The Tradition of the Yule Log
Before beginning this easy Christmas snack for kids to make in the classroom, you may wish to provide a brief history of the Yule Log:
Once a pagan ritual, the Yule Log Ceremony was celebrated during the winter solstice - which occurs around the same time as the Christmas holiday. A log was burned on the longest night of the year to honor the gods and keep away evil spirits as the sun rose in victory over the darkness and the days would soon grow longer. The cinders were thought to bring good luck in the coming year.
Soon, the burning of the Yule Log became an integral part of the Christmas festivities around Europe and England. The log was never purchased. Instead, it was taken from the owner's own land or a neighboring property. It was burned on Christmas Eve, with a little piece saved to be used to start the next year's fire. Often, holly was placed under the log to help it burn more quickly. Christmas guests would toss a little holly in themselves, to bring good luck and keep their own houses safe in the coming year.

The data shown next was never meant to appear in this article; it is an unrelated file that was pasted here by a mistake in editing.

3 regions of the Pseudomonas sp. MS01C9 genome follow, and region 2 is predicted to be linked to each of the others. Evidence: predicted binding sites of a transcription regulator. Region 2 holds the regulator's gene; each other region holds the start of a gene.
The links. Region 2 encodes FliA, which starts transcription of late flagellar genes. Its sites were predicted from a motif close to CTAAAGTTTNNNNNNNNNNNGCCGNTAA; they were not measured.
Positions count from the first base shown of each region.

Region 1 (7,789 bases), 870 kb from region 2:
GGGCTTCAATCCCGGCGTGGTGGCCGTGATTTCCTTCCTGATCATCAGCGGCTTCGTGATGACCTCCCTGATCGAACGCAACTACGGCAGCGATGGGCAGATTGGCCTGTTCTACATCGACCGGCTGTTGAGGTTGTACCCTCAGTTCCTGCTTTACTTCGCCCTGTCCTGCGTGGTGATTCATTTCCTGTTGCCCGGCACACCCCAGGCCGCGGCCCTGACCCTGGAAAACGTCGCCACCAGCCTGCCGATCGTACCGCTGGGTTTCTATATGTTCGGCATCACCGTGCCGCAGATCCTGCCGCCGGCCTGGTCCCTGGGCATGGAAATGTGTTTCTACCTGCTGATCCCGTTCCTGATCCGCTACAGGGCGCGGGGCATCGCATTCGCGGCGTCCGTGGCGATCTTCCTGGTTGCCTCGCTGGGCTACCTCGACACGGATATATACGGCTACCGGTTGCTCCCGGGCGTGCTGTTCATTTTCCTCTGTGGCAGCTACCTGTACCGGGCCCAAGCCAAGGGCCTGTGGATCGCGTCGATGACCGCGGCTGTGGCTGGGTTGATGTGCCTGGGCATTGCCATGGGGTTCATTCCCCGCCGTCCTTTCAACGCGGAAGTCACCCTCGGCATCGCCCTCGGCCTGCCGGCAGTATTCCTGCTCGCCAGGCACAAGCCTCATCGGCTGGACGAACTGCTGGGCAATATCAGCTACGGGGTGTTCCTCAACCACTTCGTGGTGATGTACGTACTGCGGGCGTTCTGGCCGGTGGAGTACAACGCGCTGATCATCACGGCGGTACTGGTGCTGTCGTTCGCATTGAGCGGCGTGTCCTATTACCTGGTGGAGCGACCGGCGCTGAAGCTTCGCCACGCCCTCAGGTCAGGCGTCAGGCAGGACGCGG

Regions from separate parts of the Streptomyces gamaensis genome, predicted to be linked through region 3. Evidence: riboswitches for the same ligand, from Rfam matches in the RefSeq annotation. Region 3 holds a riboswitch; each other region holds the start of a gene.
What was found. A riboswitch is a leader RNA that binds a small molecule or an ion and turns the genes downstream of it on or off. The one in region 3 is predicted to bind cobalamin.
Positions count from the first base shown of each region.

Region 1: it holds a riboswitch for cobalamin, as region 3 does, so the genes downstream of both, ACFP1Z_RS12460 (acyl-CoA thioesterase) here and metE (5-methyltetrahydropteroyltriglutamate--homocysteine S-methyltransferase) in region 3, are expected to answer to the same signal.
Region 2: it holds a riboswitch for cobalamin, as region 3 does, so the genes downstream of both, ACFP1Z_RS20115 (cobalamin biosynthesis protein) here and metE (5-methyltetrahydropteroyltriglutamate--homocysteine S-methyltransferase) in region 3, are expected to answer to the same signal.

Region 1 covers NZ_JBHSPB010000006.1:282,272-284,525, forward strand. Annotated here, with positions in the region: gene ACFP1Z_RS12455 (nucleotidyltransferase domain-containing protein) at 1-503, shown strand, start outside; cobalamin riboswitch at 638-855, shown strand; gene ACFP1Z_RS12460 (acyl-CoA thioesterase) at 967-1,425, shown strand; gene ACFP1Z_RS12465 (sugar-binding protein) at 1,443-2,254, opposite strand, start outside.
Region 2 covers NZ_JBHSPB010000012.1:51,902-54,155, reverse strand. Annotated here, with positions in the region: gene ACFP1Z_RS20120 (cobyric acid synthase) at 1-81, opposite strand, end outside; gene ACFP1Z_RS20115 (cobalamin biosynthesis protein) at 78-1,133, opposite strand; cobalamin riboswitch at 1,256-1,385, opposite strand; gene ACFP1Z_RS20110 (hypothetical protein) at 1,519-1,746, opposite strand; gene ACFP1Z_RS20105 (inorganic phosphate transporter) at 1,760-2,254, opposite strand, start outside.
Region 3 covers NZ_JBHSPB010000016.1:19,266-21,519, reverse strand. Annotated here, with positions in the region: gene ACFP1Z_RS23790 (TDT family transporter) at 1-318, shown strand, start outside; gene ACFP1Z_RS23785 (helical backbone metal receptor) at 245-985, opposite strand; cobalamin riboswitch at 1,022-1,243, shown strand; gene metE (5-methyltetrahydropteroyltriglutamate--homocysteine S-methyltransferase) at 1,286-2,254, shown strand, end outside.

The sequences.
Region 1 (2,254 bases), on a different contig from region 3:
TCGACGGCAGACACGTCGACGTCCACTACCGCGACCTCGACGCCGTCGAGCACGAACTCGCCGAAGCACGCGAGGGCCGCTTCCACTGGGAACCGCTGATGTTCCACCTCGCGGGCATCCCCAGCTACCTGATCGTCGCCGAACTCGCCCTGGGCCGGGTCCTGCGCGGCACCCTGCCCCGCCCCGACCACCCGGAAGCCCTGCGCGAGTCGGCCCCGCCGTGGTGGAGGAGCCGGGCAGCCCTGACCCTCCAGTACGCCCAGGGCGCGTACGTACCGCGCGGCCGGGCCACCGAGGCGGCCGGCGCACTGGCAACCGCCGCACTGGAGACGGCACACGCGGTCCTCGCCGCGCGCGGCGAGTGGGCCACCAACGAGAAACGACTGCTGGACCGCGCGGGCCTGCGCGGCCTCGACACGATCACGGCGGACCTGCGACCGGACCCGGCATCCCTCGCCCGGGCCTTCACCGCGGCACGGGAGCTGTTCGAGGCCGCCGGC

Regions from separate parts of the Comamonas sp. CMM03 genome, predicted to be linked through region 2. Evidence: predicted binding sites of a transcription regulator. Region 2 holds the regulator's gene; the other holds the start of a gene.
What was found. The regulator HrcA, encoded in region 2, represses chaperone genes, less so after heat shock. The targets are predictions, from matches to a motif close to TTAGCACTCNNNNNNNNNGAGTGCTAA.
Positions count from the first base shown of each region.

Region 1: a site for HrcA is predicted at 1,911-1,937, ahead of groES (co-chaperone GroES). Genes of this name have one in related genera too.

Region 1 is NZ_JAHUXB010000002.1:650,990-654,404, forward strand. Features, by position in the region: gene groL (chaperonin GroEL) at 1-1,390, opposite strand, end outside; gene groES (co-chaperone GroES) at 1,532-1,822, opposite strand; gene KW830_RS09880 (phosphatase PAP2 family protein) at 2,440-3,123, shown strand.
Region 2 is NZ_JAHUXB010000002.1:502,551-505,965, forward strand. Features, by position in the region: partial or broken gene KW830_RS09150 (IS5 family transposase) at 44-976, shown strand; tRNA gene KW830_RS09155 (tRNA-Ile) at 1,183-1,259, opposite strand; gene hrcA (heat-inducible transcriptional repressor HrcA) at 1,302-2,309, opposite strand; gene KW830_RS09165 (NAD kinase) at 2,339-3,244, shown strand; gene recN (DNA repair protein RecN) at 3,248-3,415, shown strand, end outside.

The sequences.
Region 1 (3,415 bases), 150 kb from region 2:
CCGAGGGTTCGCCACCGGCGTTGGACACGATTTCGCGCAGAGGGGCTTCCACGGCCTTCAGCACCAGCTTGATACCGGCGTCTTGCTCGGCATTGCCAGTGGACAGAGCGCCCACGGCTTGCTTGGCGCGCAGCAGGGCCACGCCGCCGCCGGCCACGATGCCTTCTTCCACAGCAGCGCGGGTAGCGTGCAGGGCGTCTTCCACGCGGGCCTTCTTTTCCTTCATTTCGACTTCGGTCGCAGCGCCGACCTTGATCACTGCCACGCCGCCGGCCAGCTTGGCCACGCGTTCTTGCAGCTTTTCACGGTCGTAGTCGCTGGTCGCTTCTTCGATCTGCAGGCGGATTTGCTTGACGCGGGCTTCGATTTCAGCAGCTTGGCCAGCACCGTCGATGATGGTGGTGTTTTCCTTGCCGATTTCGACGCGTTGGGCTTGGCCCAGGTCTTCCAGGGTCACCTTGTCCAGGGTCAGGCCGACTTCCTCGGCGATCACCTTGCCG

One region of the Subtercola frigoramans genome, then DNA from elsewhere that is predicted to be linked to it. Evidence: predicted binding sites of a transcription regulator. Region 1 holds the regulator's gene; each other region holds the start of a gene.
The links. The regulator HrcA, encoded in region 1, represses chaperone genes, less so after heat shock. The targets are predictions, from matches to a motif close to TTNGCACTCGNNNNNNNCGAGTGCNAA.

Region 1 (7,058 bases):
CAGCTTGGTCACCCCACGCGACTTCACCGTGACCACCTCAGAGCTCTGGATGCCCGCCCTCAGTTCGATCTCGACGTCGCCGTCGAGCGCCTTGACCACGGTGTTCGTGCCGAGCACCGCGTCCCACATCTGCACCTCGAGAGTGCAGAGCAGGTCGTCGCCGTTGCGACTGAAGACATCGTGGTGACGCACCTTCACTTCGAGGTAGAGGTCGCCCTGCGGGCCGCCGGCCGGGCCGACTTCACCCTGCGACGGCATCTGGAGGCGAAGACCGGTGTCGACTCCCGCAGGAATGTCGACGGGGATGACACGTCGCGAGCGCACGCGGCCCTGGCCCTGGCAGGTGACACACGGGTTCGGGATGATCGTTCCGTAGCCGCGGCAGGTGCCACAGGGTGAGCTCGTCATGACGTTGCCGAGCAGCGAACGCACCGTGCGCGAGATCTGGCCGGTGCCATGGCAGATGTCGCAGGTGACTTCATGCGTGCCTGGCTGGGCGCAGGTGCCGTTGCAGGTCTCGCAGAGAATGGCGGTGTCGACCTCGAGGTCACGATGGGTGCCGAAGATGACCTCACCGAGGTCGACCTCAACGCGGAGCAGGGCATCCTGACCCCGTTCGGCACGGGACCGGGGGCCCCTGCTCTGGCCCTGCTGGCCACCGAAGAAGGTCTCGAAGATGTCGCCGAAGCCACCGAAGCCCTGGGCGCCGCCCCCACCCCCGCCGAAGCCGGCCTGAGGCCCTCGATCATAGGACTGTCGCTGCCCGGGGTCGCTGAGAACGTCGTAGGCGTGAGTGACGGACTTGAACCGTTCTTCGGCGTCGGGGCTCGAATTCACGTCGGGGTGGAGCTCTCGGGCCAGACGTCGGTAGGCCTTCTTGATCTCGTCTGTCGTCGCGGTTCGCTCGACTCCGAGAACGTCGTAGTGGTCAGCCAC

Then, in the late 18th to early 19th century, a decorated cake symbolic of the Yule Log became a traditional French dessert. Typically, it is a rectangular yellow cake spread with frosting and rolled up into a cylinder, thus representing the log itself. Called "Bûche de Noël" or "Yule Log" in other areas, it has become a traditional Christmas dessert.